________________ CM . . . . Volume XV Number 12 . . . . February 6, 2009

cover The Summoning. (Darkest Powers, Book One).

Kelley Armstrong.
Toronto, ON: Doubleday Canada, 2008.
390 pp., pbk., $14.95.
ISBN 978-0-385-66534-6.

Grades 9-12 / Ages 14-17.

Review by Ann Ketcheson.

*** /4


A crunch cut my thought short. It sounded like someone stepping onto the dirt floor. But ghosts didn’t make any noise when they moved. I listened. It came again, a shifting, crackling sound, like someone dropping a handful of pebble-filled dirt.

I swallowed and kept working on the knot.

What if there’s a real person down here with me? Someone who could hurt me?

A scraping noise behind me. I jumped, wrenching my side. The gag stifled my help, and I searched the darkness, heart pounding so loud I swore I could hear it.


That’s not my heartbeat.

The sound came from my left, too soft to be footsteps. Like someone’s hands hitting the dirt. Like someone crawling toward me.

“Stop that!”

I only meant to think the words, but I heard them rip from my raw throat, muffled by the gag. The thumping stopped. A guttural noise, like a growl.

One of the definitions of the word ‘supernatural’ given by Wiktionary is “Something that is not of the usual. Something that is somehow not natural, or has been altered by forces that are not understood fully if at all.” Kelley Armstrong’s young adult novel, The Summoning, includes characters and events which exemplify the extraordinary and the unnatural.

     Chloe Saunders seems at first to be an average 15-year-old who loves movies, goes to an arts school, and simply wants to be popular with her peers. But the first few pages of the book are a flashback to a much younger child and give readers a premonition of what might come later on. And Chloe’s teenage life changes radically when she starts seeing ghosts and begins to question her own sanity. One particularly frightening encounter happens at school, and Chloe has to be subdued by the staff. As a consequence, she is put in a home for ‘disturbed youth,’ and it is here that events become really bizarre. These ‘disturbed’ teens have some quite amazing peculiarities. Imagine living with a werewolf, witch or half-demon. It becomes increasingly evident that these supernaturals have not ended up together by chance but instead might be the victims of some strange research project or another equally sinister plot.

     Armstrong’s book is written in the first person, and Chloe, despite her supernatural side, comes across as a pretty typical, down-to-earth teenage girl. Even in the group home setting, the characters, although weird, also have their ordinary side. Tori thinks Chloe is moving in on her boyfriend Simon, for example, and the teens delight in trying to outwit the resident staff. This environment, however, is dotted with strange and unusual occurrences which give the book its suspense and which propel the plot forward in a tense and chilling manner. Yes, these things often take place in the basement or the attic, and yet Armstrong seems to avoid the stereotypical and banal partly through her use of vivid description.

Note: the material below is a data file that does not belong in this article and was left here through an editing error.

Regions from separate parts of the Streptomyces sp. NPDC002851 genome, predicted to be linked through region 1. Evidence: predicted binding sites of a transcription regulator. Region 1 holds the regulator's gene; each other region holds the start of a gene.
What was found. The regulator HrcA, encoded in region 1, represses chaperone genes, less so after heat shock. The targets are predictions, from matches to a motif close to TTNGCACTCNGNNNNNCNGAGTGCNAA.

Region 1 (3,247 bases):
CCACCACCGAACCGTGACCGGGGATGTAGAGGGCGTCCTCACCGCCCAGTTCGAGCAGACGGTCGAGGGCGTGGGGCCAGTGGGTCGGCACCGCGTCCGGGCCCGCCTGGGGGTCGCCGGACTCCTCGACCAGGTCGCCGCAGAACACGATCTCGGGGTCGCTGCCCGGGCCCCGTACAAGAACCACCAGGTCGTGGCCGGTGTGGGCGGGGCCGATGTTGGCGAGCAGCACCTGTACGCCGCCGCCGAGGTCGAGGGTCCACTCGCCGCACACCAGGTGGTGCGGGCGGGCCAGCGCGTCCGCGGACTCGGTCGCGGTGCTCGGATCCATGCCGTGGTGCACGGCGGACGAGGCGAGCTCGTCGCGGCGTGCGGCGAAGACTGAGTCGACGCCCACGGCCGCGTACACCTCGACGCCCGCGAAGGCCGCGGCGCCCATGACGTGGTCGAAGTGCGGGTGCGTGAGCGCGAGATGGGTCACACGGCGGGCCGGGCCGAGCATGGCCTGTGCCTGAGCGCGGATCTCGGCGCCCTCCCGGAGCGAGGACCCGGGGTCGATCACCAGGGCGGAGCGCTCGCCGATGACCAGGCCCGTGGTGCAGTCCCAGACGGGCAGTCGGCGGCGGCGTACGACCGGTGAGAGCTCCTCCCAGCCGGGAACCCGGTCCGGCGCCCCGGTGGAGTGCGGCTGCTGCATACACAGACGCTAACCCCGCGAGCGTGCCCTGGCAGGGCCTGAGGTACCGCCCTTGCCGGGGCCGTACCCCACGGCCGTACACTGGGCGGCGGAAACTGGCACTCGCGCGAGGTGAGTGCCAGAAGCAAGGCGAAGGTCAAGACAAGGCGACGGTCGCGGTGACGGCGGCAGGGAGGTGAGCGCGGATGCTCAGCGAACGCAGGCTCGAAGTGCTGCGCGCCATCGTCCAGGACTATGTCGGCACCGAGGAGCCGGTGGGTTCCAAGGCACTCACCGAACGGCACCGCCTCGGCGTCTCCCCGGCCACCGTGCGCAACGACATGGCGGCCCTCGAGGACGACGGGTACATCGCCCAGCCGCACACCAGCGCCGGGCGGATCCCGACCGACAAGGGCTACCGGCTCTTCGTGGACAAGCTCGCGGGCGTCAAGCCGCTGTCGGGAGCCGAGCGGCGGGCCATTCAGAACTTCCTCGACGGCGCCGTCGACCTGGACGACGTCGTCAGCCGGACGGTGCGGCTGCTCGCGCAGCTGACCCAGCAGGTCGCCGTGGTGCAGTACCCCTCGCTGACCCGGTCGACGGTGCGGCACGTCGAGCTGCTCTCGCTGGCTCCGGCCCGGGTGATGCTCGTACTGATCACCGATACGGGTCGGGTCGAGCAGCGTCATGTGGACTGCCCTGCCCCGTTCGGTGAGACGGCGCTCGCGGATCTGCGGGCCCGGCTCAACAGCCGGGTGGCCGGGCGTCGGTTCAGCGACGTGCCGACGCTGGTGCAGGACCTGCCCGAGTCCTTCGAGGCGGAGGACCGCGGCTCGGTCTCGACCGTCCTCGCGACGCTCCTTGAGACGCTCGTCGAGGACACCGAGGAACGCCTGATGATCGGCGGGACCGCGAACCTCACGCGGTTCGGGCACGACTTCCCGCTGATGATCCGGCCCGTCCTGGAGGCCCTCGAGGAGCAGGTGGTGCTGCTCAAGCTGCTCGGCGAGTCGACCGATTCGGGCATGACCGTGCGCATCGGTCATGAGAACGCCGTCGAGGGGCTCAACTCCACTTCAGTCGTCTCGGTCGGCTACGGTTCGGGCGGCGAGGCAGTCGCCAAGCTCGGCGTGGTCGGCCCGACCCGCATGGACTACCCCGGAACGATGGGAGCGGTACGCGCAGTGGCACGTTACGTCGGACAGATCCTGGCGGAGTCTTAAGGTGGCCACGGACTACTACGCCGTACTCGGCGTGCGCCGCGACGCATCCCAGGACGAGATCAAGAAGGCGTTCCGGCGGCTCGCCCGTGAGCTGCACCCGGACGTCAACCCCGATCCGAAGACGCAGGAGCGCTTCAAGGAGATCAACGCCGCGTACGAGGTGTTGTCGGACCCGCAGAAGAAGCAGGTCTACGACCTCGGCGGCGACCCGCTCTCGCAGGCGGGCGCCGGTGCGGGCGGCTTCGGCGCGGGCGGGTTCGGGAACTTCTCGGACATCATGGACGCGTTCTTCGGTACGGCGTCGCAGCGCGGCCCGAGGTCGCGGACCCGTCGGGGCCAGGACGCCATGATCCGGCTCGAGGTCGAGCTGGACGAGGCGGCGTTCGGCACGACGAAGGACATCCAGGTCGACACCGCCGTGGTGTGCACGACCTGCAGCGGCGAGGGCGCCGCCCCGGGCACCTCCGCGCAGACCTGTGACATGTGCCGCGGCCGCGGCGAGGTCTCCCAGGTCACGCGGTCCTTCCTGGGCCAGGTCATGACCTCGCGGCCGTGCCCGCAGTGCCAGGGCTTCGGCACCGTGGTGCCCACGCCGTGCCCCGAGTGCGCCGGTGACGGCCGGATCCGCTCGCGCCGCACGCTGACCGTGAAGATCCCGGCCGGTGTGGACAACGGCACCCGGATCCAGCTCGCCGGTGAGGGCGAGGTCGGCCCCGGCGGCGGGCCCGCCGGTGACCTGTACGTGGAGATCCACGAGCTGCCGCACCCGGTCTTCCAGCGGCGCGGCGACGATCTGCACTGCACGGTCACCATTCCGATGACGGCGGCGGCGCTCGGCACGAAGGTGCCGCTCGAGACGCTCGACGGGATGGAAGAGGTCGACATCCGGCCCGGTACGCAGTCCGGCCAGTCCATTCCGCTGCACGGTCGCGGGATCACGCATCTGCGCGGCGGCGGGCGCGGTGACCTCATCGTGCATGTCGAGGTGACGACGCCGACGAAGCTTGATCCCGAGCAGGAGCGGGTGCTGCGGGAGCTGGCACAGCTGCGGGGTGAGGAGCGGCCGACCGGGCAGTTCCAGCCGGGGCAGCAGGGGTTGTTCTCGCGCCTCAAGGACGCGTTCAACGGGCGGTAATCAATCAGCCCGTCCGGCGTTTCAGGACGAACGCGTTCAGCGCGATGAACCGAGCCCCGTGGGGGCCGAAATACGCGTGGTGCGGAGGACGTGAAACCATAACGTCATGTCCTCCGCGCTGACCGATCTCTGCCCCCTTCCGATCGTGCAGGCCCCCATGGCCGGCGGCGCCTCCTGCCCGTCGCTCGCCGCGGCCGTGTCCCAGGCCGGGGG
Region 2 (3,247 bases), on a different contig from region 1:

The action is interesting throughout but becomes increasingly exciting near the end of the book when the teens are in obvious danger and have to save themselves. Who, or what, is after them? Is the danger real or supernatural? It is these questions which add the suspense to the last quarter of the novel. Armstrong literally ends the novel with a question, and readers are well aware that this is the first volume of what will be a trilogy. As suspenseful as this ending is, it is rather unsatisfying since there are far too many unanswered questions. Readers will have to remain frustrated until the next volume appears.

     Armstrong raises some interesting social questions, although these are by no means the focus of the book. For instance, the teens all come from dysfunctional families to some degree. Most lack role models to guide and teach them, whether in the normal world or the supernatural one. Chloe is quickly and easily diagnosed as schizophrenic and is immediately given medication. The others in the home have been treated similarly. Perhaps this is an oblique comment on society’s methods of handling those deemed mentally unstable. It brings to mind the perennial question in Psych 101: “What is normal, anyway?”

     Is The Summoning a mystery book, a horror novel or a fantasy? It contains elements of all three genres with some adventure and romance thrown in for good measure. For this reason, it will have wide appeal for young adults of varying literary tastes and perhaps will interest older readers as well.


Ann Ketcheson, a retired teacher-librarian and teacher of high school English and French, has turned her love of travel into a second career as a travel consultant.

To comment on this title or this review, send mail to cm@umanitoba.ca.

Copyright © the Manitoba Library Association. Reproduction for personal use is permitted only if this copyright notice is maintained. Any other reproduction is prohibited without permission.

Published by
The Manitoba Library Association
ISSN 1201-9364
Hosted by the University of Manitoba.